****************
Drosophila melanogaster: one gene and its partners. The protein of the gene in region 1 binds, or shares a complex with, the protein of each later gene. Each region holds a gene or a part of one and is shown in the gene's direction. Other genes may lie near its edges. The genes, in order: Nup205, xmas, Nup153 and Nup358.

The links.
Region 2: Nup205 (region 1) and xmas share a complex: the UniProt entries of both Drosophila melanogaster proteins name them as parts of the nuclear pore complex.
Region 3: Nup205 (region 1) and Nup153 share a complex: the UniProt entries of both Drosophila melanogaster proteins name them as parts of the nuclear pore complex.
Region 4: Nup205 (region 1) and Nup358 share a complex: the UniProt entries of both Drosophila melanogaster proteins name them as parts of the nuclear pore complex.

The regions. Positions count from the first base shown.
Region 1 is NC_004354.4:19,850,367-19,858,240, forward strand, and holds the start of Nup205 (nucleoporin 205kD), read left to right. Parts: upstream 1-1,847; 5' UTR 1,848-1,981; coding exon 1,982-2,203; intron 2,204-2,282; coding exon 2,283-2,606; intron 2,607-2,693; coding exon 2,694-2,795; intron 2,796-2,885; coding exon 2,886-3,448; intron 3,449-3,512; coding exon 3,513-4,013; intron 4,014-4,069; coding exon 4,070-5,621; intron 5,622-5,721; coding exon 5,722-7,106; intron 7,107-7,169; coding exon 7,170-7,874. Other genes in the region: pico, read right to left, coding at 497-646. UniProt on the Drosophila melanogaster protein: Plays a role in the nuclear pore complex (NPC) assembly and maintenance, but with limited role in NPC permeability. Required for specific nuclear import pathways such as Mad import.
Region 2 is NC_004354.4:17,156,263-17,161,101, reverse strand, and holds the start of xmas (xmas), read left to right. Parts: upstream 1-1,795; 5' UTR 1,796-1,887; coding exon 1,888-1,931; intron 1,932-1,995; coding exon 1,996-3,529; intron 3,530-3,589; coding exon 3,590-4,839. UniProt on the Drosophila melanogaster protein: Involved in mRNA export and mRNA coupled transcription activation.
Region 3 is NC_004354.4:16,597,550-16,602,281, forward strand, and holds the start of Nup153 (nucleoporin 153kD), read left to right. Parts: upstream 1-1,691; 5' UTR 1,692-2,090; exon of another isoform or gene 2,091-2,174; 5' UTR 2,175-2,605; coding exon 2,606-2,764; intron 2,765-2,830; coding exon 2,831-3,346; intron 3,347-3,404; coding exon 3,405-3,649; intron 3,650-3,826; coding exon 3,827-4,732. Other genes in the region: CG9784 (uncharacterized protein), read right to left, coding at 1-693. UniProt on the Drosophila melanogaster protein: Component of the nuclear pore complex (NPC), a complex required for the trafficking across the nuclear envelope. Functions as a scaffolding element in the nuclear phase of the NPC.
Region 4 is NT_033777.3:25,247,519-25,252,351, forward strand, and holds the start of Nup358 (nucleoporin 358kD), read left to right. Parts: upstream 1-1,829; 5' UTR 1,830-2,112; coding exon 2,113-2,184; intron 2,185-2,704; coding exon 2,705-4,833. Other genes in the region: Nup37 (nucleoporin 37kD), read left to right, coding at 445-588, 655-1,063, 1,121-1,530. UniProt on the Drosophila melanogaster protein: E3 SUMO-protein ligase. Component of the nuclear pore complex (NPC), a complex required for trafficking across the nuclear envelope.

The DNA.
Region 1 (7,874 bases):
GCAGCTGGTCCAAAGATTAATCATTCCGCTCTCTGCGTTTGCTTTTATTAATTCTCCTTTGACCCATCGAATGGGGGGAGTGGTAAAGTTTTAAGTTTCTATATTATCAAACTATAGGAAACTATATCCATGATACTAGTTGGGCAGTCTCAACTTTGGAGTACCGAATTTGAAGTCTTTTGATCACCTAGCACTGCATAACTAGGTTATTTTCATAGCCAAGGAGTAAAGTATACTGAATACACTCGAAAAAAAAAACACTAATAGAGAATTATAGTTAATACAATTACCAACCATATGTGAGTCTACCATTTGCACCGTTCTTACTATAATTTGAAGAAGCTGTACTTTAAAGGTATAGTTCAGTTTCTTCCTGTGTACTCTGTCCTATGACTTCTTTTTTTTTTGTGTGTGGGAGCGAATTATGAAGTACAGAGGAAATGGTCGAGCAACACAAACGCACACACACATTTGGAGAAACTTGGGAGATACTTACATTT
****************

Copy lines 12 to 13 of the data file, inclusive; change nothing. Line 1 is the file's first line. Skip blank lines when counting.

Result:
Region 1 (7,874 bases):
GCAGCTGGTCCAAAGATTAATCATTCCGCTCTCTGCGTTTGCTTTTATTAATTCTCCTTTGACCCATCGAATGGGGGGAGTGGTAAAGTTTTAAGTTTCTATATTATCAAACTATAGGAAACTATATCCATGATACTAGTTGGGCAGTCTCAACTTTGGAGTACCGAATTTGAAGTCTTTTGATCACCTAGCACTGCATAACTAGGTTATTTTCATAGCCAAGGAGTAAAGTATACTGAATACACTCGAAAAAAAAAACACTAATAGAGAATTATAGTTAATACAATTACCAACCATATGTGAGTCTACCATTTGCACCGTTCTTACTATAATTTGAAGAAGCTGTACTTTAAAGGTATAGTTCAGTTTCTTCCTGTGTACTCTGTCCTATGACTTCTTTTTTTTTTGTGTGTGGGAGCGAATTATGAAGTACAGAGGAAATGGTCGAGCAACACAAACGCACACACACATTTGGAGAAACTTGGGAGATACTTACATTT